Beyond TripAdvisor: What Hotel Execs Fail to Consider in Reputation Management
By Kent Campbell Chief Strategist & Managing Director, InternetReputationManagement.com | September 23, 2012
As a busy hotel executive, nearly every segment of your property looks to you for your insight and expertise. Your online reputation is what cybershoppers and potential guests use to decide if they would like to visit your property and managing your internet reputation is key in today's "I want it now" climate where hotels rely so heavily on review sites such as TripAdvisor. What should you know? What should you consider? And how best do you work to serve your existing guests so that you can continue to garner rave reviews and attract new customers to your property? There are many fine points to consider when managing your online reputation but perhaps the two most pertinent issues to fully address and understand are 1.) Knowing exactly who is making promises to your consumers and 2.) Making sure your operations deliver the promises being made.
Misalignment Between Expectations and Experience
Many bad reviews sprout from a mismatch between customer expectations and reality. If your property caters to a younger set, an older couple may be a prime candidate for a bad review. Sure, you might think you know the expectation that is being set for your property, but do your homework and review your marketing materials again, both online and offline. Look for what promises are being made, both stated and implied. Pictures, videos, text, omitted facts, exaggerated statements – all of these contribute to a potential customer's expectations as a whole. You're marketing assets may do a good job of getting people in the door, but do they get the right kind of clientele? This is an important consideration because the short-term gain from a guest that is a bad fit may pale in significance to the bad review that couple might leave for the property. Remember, that review will probably appear just under your website in online search results. Such is the whim of the Google gods.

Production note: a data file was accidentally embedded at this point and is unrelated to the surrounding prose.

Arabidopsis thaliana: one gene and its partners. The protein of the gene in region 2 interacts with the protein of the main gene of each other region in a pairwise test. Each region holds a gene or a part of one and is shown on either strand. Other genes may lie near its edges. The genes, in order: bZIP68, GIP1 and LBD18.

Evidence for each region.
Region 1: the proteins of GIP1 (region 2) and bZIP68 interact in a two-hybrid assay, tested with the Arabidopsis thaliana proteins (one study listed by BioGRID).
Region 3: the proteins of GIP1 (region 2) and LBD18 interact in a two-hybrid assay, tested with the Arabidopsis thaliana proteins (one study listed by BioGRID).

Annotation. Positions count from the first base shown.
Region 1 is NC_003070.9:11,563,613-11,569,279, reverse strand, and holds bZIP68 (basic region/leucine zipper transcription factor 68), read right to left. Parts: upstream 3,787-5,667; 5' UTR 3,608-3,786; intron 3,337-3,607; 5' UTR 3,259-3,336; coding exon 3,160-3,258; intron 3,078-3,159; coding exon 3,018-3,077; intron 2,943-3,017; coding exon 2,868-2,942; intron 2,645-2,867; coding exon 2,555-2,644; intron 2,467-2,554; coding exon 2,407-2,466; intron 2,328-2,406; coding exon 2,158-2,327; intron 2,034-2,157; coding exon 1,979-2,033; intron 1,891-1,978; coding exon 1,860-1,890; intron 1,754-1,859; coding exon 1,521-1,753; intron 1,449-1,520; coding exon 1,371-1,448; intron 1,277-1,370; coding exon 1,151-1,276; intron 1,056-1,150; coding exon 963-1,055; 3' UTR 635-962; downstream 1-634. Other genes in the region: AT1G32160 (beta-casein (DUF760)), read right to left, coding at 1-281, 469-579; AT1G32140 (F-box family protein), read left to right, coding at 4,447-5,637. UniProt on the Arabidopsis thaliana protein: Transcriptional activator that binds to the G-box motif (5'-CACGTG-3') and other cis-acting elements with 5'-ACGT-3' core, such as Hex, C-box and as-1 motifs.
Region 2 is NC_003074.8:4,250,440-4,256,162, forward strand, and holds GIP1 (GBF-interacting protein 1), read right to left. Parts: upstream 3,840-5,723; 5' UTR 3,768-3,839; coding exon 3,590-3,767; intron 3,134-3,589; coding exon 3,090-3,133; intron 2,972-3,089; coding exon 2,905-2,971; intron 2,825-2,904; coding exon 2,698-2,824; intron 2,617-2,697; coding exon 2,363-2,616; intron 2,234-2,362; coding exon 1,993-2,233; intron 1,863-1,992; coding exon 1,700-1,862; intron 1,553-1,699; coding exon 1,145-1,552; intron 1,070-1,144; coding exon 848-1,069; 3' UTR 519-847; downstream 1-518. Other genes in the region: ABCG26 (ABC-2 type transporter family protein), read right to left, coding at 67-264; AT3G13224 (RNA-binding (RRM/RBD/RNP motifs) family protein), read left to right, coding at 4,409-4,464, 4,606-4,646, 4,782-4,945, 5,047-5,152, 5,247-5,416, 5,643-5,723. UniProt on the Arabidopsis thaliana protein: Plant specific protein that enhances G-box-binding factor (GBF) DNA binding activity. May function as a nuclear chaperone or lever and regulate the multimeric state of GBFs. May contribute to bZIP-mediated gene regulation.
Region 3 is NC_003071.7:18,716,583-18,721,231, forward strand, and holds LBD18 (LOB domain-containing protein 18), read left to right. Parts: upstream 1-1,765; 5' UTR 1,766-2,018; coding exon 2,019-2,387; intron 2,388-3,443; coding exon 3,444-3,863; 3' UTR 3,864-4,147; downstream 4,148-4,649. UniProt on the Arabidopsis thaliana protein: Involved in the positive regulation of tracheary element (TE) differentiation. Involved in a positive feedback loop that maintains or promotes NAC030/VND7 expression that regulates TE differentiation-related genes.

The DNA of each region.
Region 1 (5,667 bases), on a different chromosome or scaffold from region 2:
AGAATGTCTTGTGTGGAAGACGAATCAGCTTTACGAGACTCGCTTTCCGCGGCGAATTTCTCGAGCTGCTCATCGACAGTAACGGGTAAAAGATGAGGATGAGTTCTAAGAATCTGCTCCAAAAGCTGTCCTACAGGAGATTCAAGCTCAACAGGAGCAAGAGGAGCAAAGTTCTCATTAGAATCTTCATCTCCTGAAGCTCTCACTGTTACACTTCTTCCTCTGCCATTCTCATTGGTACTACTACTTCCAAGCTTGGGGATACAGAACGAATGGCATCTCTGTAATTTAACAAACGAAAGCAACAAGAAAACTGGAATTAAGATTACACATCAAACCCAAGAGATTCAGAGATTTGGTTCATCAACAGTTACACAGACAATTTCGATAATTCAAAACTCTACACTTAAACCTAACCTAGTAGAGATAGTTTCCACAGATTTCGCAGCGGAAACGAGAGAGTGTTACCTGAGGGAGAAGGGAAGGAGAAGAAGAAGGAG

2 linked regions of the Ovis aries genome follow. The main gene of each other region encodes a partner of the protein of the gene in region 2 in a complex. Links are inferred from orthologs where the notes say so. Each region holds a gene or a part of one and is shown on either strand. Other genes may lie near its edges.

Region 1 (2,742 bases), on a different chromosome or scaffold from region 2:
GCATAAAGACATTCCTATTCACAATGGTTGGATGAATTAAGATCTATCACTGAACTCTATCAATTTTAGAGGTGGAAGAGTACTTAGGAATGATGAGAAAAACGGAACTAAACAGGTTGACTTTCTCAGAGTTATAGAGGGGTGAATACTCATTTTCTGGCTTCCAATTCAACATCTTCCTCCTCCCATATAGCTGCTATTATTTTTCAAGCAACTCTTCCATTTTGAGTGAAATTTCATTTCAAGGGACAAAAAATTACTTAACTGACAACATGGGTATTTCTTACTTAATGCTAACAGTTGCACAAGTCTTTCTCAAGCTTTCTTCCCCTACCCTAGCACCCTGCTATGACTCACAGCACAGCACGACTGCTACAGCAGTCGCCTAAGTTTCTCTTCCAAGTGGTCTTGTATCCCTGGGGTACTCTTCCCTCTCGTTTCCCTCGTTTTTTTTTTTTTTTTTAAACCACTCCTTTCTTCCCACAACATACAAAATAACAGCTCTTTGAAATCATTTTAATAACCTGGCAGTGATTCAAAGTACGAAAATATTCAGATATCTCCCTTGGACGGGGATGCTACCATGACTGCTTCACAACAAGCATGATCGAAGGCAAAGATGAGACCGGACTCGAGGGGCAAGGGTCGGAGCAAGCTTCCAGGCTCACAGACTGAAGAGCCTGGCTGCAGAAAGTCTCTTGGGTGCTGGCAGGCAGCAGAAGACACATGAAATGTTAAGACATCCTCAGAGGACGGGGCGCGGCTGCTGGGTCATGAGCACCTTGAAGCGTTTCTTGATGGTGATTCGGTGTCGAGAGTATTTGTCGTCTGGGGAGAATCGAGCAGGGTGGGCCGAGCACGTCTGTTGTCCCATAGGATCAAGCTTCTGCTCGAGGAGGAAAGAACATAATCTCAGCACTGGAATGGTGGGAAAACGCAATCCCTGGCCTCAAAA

They May Actually Be Out to Get You
Guest satisfaction may not be the only challenge. According the Social Science Research Network, small hotels may not only have more incentive to fake their own reviews, but may have incentive to fake negative reviews for their larger neighbors:
"…We show that the hotel neighbors of hotels with a high incentive to fake have more one- and two-star (negative) reviews on TripAdvisor relative to Expedia." An article on Time.com goes into quite a bit of detail about this problem. Anti-competitive behavior like this is a reality, but instead of lashing back (which is only human of you to want to do), find more productive ways to deal with the problem. Report the fake reviews to TripAdvisor or Google, or work to drown out the negative sentiment with a concerted review effort conducted by your staff and reminding happy customers to post online.
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